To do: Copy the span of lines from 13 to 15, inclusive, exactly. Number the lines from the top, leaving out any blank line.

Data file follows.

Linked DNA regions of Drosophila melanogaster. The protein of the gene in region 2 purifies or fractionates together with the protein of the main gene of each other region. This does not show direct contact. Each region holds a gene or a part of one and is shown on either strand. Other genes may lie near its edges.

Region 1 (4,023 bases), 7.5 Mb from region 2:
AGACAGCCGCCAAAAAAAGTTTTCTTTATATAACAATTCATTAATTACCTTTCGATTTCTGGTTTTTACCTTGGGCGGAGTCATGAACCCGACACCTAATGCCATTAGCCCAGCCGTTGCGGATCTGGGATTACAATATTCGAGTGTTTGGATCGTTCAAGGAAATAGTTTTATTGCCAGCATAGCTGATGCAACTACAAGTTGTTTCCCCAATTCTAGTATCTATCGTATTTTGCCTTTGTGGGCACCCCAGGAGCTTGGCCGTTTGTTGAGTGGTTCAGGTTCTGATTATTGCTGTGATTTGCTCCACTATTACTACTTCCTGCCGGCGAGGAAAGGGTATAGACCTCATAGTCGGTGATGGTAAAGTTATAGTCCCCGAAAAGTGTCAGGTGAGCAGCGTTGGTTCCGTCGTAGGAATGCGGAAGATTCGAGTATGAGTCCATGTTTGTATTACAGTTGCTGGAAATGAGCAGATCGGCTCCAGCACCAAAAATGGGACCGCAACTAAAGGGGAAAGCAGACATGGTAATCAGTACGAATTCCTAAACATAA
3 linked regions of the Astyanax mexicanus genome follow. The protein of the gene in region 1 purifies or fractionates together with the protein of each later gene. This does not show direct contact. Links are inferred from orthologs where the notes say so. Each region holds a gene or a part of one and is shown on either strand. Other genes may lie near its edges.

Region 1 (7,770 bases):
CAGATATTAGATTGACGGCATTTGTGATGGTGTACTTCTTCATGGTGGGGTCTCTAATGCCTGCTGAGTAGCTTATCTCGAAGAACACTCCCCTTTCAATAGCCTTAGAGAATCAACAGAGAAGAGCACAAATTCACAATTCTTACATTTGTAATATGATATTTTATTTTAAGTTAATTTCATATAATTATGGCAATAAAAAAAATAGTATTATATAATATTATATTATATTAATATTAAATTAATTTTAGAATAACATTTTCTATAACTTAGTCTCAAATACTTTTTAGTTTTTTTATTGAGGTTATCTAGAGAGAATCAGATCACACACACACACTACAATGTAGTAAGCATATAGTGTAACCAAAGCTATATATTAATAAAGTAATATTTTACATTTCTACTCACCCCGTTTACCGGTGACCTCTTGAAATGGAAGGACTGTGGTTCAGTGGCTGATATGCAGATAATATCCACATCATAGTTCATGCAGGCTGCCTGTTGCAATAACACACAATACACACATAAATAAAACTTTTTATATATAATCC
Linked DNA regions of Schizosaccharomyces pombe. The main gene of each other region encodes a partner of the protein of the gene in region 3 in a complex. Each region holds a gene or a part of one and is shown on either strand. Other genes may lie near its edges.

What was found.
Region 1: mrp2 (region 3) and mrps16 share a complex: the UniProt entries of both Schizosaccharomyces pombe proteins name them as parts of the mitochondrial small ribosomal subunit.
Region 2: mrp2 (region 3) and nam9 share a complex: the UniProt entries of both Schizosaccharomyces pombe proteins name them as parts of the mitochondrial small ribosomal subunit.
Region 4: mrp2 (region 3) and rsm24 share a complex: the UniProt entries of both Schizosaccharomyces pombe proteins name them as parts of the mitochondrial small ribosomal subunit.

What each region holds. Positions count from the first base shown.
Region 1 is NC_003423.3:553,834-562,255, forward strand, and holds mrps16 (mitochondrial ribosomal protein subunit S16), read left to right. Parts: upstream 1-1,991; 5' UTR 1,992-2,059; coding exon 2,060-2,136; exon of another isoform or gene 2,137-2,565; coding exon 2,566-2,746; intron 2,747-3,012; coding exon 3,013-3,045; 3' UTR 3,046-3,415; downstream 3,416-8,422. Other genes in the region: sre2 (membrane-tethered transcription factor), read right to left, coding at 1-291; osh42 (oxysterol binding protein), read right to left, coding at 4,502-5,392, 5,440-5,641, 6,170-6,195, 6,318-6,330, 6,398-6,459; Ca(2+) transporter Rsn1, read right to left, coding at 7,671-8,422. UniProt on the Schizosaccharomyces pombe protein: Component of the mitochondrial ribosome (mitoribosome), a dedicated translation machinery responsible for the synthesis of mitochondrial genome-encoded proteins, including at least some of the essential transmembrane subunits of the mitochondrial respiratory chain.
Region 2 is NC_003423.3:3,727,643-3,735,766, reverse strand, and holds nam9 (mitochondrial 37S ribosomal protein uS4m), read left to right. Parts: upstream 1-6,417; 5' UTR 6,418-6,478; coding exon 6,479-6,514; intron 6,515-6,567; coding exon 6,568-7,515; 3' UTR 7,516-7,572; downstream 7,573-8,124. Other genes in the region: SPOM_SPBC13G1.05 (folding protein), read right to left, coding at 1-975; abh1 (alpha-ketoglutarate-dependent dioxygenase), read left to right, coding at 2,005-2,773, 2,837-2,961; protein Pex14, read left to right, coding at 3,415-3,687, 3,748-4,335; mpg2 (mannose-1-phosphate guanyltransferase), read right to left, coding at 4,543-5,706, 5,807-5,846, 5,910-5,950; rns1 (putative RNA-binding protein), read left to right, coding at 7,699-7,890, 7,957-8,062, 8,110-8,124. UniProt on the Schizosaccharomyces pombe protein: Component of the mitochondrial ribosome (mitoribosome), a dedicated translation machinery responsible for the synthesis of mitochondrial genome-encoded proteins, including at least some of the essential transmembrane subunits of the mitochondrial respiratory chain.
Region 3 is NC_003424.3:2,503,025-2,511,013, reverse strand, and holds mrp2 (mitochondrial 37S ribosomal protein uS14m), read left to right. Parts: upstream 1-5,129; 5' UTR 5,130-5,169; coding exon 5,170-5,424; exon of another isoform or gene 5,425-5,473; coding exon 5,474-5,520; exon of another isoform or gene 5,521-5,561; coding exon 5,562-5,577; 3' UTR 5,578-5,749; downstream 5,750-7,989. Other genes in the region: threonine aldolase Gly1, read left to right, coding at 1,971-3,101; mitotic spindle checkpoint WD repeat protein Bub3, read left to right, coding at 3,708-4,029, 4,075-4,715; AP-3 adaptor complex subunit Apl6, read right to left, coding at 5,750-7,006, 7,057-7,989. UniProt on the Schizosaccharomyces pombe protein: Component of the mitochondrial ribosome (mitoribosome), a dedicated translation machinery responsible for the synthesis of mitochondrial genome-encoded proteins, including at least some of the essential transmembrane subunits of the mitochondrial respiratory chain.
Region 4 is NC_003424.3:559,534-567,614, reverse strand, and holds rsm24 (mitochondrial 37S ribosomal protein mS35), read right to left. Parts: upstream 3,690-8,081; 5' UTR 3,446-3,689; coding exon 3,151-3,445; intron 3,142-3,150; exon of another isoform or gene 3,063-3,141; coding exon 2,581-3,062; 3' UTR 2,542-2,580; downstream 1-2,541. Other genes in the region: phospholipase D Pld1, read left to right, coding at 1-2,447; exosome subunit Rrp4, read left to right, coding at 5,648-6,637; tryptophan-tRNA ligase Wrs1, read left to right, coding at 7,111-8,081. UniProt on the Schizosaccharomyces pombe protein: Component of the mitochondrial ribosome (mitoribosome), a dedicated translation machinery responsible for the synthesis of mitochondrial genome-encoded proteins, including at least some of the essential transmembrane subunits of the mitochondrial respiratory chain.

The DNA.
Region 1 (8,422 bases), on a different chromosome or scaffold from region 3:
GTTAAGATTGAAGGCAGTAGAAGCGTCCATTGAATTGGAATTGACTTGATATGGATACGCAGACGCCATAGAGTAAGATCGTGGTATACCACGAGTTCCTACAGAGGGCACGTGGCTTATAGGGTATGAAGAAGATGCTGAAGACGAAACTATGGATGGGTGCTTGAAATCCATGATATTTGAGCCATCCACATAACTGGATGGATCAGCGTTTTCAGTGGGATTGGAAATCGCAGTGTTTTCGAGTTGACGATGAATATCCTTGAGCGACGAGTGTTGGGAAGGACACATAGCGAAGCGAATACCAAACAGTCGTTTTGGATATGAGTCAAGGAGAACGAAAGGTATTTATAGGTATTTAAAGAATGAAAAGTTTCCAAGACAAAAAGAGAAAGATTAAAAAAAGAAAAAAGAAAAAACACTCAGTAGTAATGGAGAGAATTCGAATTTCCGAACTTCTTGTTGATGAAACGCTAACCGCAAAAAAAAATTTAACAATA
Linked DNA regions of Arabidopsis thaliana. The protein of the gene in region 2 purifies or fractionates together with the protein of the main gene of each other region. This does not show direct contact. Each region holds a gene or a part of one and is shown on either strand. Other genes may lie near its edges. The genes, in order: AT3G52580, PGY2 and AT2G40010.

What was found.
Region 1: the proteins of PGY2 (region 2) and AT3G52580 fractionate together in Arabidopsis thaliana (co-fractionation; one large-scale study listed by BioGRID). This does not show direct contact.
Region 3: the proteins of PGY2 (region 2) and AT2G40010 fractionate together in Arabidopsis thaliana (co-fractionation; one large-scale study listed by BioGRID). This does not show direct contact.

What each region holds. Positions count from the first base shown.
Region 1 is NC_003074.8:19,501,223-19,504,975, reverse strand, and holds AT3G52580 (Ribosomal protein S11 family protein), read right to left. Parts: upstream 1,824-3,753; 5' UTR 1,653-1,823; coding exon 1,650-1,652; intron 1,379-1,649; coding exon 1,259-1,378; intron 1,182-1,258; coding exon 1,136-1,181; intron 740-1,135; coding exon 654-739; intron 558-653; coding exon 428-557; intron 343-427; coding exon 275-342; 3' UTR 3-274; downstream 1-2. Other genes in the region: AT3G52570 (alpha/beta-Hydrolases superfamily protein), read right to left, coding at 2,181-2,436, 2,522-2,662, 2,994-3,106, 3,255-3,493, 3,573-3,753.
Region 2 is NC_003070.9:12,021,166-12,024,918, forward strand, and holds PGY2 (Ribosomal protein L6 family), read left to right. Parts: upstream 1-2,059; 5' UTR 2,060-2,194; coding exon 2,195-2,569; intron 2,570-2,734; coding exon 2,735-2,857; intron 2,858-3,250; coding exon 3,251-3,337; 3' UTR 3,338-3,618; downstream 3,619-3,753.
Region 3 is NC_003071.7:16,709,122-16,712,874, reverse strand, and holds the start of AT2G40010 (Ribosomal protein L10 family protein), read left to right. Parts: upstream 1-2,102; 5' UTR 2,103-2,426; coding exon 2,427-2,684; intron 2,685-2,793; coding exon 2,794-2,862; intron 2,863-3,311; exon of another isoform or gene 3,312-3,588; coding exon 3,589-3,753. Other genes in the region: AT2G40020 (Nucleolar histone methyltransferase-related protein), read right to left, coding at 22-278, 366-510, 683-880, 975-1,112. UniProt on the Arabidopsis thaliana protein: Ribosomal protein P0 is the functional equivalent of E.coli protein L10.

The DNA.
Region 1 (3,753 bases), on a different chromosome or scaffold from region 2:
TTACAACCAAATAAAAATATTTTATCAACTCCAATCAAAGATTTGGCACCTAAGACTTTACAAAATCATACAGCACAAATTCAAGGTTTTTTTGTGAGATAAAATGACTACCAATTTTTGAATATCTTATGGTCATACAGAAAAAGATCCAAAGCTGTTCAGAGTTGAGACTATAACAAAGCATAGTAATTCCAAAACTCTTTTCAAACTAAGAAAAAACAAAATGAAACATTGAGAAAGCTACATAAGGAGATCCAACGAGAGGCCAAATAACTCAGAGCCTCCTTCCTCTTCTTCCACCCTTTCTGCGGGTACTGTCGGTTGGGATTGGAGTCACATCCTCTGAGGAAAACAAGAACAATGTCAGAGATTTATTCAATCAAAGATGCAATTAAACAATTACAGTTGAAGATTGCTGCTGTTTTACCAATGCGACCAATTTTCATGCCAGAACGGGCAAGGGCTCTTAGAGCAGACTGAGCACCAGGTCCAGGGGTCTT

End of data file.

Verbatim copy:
Region 1 is NC_003423.3:553,834-562,255, forward strand, and holds mrps16 (mitochondrial ribosomal protein subunit S16), read left to right. Parts: upstream 1-1,991; 5' UTR 1,992-2,059; coding exon 2,060-2,136; exon of another isoform or gene 2,137-2,565; coding exon 2,566-2,746; intron 2,747-3,012; coding exon 3,013-3,045; 3' UTR 3,046-3,415; downstream 3,416-8,422. Other genes in the region: sre2 (membrane-tethered transcription factor), read right to left, coding at 1-291; osh42 (oxysterol binding protein), read right to left, coding at 4,502-5,392, 5,440-5,641, 6,170-6,195, 6,318-6,330, 6,398-6,459; Ca(2+) transporter Rsn1, read right to left, coding at 7,671-8,422. UniProt on the Schizosaccharomyces pombe protein: Component of the mitochondrial ribosome (mitoribosome), a dedicated translation machinery responsible for the synthesis of mitochondrial genome-encoded proteins, including at least some of the essential transmembrane subunits of the mitochondrial respiratory chain.
Region 2 is NC_003423.3:3,727,643-3,735,766, reverse strand, and holds nam9 (mitochondrial 37S ribosomal protein uS4m), read left to right. Parts: upstream 1-6,417; 5' UTR 6,418-6,478; coding exon 6,479-6,514; intron 6,515-6,567; coding exon 6,568-7,515; 3' UTR 7,516-7,572; downstream 7,573-8,124. Other genes in the region: SPOM_SPBC13G1.05 (folding protein), read right to left, coding at 1-975; abh1 (alpha-ketoglutarate-dependent dioxygenase), read left to right, coding at 2,005-2,773, 2,837-2,961; protein Pex14, read left to right, coding at 3,415-3,687, 3,748-4,335; mpg2 (mannose-1-phosphate guanyltransferase), read right to left, coding at 4,543-5,706, 5,807-5,846, 5,910-5,950; rns1 (putative RNA-binding protein), read left to right, coding at 7,699-7,890, 7,957-8,062, 8,110-8,124. UniProt on the Schizosaccharomyces pombe protein: Component of the mitochondrial ribosome (mitoribosome), a dedicated translation machinery responsible for the synthesis of mitochondrial genome-encoded proteins, including at least some of the essential transmembrane subunits of the mitochondrial respiratory chain.
Region 3 is NC_003424.3:2,503,025-2,511,013, reverse strand, and holds mrp2 (mitochondrial 37S ribosomal protein uS14m), read left to right. Parts: upstream 1-5,129; 5' UTR 5,130-5,169; coding exon 5,170-5,424; exon of another isoform or gene 5,425-5,473; coding exon 5,474-5,520; exon of another isoform or gene 5,521-5,561; coding exon 5,562-5,577; 3' UTR 5,578-5,749; downstream 5,750-7,989. Other genes in the region: threonine aldolase Gly1, read left to right, coding at 1,971-3,101; mitotic spindle checkpoint WD repeat protein Bub3, read left to right, coding at 3,708-4,029, 4,075-4,715; AP-3 adaptor complex subunit Apl6, read right to left, coding at 5,750-7,006, 7,057-7,989. UniProt on the Schizosaccharomyces pombe protein: Component of the mitochondrial ribosome (mitoribosome), a dedicated translation machinery responsible for the synthesis of mitochondrial genome-encoded proteins, including at least some of the essential transmembrane subunits of the mitochondrial respiratory chain.